Greene/Massignani may not be on a terrible high level, but their book at least incorporates Italian sources.
Their version of just what happened after the fall of Tobruk is the standard one outside Rommel's vast fan circle, which included Liddel Hart.
According to Rommel's North Africa Campaign
p 167 events transpired thusly:
Axis plans about Malta needed to be decided now that Tobruk had been secured. Kesselring first arrived in Africa to speak with Rommel on the question of the air units now to be delivered to the Malta operation. "The British are on the run, we should give them no chance to regroup. A later attack on the Nile Delta will need stronger forces and mean higher casualties." Kesselring argued against this, he felt that the air forces needed to rest and Malta needed to fall so that supply lines could be made more secure. But Rommel refused on the grounds that the enemy was in complete crisis. He was informed by the "Gute Quelle" intelligence that the situation of the Middle East Commonwealth forces was so bad that an immediate exploitation of the success would allow the Axis, as Rommel signalled Rintelen, to "destroy the enemy and thus open the way to the hearth of Egypt"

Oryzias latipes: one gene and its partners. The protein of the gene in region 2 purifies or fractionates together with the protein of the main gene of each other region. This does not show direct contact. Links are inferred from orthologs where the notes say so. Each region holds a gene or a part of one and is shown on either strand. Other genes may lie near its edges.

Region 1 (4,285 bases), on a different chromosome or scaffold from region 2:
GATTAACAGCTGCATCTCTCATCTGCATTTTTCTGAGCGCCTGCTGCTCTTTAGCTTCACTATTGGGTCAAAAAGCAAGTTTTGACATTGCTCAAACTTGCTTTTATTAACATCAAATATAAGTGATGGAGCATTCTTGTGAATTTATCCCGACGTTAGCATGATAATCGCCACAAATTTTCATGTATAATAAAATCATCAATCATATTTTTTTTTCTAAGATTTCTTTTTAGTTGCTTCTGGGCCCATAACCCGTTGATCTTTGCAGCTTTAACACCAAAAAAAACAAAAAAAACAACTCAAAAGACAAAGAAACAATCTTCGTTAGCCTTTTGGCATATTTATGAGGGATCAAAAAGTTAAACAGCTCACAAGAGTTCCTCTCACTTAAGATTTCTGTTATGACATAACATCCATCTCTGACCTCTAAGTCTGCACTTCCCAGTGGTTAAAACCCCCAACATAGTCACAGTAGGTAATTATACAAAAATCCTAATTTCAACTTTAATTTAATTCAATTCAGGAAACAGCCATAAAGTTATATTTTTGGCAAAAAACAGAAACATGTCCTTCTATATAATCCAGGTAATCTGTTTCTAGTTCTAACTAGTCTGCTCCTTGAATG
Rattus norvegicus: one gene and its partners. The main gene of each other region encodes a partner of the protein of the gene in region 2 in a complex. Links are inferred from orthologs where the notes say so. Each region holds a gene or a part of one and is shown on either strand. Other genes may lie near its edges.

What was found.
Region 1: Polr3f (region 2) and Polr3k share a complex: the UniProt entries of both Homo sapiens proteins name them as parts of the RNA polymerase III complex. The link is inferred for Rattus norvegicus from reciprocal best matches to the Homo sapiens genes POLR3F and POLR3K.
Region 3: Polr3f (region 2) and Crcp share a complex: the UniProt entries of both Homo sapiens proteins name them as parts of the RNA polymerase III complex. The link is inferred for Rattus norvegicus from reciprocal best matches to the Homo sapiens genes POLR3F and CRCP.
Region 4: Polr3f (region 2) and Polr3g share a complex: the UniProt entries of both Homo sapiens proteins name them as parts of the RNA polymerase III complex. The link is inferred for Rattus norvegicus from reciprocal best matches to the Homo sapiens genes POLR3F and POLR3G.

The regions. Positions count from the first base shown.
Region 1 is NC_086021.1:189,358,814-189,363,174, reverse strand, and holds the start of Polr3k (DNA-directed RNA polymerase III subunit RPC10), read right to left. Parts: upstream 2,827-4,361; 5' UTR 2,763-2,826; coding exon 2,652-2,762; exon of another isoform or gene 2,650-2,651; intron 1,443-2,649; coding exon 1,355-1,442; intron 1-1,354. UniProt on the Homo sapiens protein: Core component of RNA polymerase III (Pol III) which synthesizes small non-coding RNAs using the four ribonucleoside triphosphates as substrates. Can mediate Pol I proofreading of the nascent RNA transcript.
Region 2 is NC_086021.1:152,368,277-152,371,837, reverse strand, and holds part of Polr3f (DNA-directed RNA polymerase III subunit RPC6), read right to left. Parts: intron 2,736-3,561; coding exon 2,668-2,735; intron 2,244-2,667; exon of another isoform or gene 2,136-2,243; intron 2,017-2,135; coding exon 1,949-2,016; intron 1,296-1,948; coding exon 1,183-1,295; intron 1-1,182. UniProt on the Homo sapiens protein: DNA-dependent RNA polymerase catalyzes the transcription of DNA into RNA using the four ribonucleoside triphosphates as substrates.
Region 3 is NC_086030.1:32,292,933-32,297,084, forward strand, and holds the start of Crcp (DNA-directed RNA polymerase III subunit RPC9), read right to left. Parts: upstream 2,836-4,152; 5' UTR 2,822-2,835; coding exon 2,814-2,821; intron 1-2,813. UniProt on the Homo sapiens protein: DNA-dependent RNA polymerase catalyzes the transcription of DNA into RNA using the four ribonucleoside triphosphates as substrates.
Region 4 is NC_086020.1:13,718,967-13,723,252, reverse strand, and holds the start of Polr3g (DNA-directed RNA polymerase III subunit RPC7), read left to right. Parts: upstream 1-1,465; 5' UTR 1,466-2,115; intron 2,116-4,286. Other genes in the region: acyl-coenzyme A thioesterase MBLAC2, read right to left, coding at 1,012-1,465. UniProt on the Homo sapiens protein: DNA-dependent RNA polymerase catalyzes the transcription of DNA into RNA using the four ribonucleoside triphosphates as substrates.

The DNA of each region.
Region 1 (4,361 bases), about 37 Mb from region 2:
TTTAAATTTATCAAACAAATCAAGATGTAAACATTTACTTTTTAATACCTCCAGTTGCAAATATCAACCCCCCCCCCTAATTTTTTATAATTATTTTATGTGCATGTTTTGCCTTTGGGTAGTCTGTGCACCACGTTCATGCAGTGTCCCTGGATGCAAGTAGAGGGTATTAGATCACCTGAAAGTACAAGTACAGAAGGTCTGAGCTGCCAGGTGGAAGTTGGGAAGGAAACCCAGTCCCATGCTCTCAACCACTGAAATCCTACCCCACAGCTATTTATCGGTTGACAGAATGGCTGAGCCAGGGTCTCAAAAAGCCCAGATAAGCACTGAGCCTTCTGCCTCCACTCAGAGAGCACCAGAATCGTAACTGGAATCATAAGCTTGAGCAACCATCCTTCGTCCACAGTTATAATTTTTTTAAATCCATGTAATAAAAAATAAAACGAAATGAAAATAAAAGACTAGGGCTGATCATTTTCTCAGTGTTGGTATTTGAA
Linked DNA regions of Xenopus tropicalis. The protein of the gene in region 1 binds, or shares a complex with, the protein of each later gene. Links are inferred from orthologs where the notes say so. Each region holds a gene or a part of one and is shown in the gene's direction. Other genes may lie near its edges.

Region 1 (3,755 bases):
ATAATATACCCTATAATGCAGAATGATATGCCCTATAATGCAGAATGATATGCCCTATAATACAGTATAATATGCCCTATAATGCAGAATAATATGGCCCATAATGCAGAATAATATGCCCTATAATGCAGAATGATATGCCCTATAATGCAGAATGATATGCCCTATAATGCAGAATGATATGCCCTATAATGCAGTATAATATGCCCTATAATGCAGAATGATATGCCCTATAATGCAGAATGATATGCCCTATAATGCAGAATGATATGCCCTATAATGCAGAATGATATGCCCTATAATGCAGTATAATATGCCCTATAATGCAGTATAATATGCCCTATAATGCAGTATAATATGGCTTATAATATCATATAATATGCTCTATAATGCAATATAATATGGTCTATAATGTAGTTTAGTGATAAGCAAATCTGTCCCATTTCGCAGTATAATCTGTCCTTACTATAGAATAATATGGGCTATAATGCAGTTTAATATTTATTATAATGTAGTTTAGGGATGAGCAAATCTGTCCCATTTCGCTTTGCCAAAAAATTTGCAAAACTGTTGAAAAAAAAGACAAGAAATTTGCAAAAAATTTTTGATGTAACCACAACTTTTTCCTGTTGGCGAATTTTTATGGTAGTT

Rommel and Rintelen rarely agreed on anything, so the implication is that Rintelen was all for going ahead with Hercules/C3, which at any rate would have been a mostly Italian operation, with possible dire consequences for Rommel's glorious place in the history books.
Raeder had earlier supported the Malta plan, and if we take Kesselring's views as representative of the Luftwaffe's stand on the matter and if we furthermore assume that whatever Rommel was for Rintelen, representing the OKH, was against, Rommel appears to have been alone in thinking that pressing ahead into Egypt was the right thing to do.
Unsurprisingly the Comando Supremo also favoured Hercules/C3 over attacking into Egypt: the day Tobruk fell Mussolini wrote Hitler and asked for German fuel to be allocated for the upcoming Malta operation.
But as before and since, the German chain of command was utterly chaotic below Hitler. Rommel simply by-passed the opposition and approached Hitler directly:
...Rommel asked the Führer directly for permission and Hitler agreed against the view of Raeder and Kesselring(...)Hitler then wrote the famous letter to Mussolini who was enthusiastic over Rommel's victory and ignored Cavallero's advice. Cavallero was sensitive to the political need not to disagree with Mussolini, and came around. The result was that Rommel was allowed to continue the pursuit of the 8th Army(...)Rommel won the argument, partly due to Hitler and Mussolini's support
In the orthodox version Mussolini only made his flip-flop after Hitler had persuaded him. Greene/Massignani's version of events puts him in a less flattering light.